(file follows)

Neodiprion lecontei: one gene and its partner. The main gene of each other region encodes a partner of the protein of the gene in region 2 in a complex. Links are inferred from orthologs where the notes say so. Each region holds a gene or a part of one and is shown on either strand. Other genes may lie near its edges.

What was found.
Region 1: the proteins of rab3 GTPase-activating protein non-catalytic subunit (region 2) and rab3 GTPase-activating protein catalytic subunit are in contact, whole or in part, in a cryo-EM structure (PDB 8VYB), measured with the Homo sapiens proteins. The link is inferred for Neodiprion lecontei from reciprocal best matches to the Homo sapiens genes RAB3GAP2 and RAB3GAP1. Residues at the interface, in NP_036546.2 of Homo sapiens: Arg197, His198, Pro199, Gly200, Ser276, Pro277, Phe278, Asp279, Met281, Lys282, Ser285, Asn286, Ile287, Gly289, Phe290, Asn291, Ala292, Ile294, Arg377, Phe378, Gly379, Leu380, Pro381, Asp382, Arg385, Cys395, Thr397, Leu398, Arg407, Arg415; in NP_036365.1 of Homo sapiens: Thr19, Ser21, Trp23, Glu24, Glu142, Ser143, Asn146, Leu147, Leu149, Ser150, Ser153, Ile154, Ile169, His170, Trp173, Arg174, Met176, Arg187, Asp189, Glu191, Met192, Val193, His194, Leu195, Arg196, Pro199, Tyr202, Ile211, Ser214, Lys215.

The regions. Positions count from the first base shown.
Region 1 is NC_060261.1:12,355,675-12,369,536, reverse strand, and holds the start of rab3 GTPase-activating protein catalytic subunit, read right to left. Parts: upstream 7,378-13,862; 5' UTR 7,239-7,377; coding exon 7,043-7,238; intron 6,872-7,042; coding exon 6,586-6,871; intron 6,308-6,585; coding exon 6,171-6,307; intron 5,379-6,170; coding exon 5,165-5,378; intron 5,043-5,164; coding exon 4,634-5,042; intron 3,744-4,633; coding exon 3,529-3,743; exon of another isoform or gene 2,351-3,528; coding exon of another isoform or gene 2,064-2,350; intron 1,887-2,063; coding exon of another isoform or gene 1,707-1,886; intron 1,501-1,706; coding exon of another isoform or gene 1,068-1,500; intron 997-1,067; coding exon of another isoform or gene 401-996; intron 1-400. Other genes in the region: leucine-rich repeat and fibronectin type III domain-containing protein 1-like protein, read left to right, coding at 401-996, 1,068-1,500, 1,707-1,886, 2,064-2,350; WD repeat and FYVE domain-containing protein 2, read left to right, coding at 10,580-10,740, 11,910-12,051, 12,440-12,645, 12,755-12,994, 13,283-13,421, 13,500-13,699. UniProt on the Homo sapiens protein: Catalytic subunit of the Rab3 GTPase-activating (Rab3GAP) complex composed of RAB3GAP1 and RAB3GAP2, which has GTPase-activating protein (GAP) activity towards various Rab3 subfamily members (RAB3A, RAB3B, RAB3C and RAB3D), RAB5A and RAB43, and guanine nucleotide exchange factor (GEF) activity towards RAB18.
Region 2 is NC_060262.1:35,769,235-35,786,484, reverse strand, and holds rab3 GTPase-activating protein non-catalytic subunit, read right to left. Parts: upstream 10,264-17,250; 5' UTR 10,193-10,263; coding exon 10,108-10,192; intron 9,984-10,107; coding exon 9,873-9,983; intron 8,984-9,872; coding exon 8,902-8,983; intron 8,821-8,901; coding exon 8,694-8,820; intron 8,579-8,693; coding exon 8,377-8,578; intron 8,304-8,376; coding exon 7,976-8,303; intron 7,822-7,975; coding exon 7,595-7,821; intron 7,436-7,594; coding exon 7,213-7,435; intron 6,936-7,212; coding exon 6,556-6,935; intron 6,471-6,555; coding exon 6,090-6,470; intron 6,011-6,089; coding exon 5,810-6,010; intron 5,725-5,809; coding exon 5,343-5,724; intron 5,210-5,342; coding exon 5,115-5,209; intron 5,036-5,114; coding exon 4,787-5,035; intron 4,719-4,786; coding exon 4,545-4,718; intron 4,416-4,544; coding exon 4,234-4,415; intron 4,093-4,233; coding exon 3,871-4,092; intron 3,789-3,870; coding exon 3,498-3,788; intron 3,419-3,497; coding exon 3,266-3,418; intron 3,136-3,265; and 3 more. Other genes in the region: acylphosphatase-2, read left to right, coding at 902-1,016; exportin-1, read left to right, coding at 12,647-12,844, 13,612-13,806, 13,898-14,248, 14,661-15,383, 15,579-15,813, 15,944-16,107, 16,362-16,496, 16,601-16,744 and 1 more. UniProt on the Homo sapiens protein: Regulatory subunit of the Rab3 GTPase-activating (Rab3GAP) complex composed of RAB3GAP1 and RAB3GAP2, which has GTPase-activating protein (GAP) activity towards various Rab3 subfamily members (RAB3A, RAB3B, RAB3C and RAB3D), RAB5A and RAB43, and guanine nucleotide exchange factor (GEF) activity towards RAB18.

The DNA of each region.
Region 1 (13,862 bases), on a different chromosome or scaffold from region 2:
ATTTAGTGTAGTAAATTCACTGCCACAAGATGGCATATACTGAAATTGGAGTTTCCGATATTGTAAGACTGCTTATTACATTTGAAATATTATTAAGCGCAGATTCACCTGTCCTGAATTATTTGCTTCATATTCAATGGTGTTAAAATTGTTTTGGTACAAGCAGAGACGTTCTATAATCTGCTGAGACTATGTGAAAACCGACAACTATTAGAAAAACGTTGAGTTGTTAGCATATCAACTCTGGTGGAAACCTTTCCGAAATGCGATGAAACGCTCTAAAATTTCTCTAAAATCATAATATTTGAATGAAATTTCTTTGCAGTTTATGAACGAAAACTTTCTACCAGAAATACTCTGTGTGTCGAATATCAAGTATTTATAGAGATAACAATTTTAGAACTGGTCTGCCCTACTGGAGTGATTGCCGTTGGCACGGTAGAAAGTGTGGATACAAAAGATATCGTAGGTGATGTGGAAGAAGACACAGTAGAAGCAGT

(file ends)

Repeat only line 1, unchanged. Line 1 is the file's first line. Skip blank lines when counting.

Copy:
Neodiprion lecontei: one gene and its partner. The main gene of each other region encodes a partner of the protein of the gene in region 2 in a complex. Links are inferred from orthologs where the notes say so. Each region holds a gene or a part of one and is shown on either strand. Other genes may lie near its edges.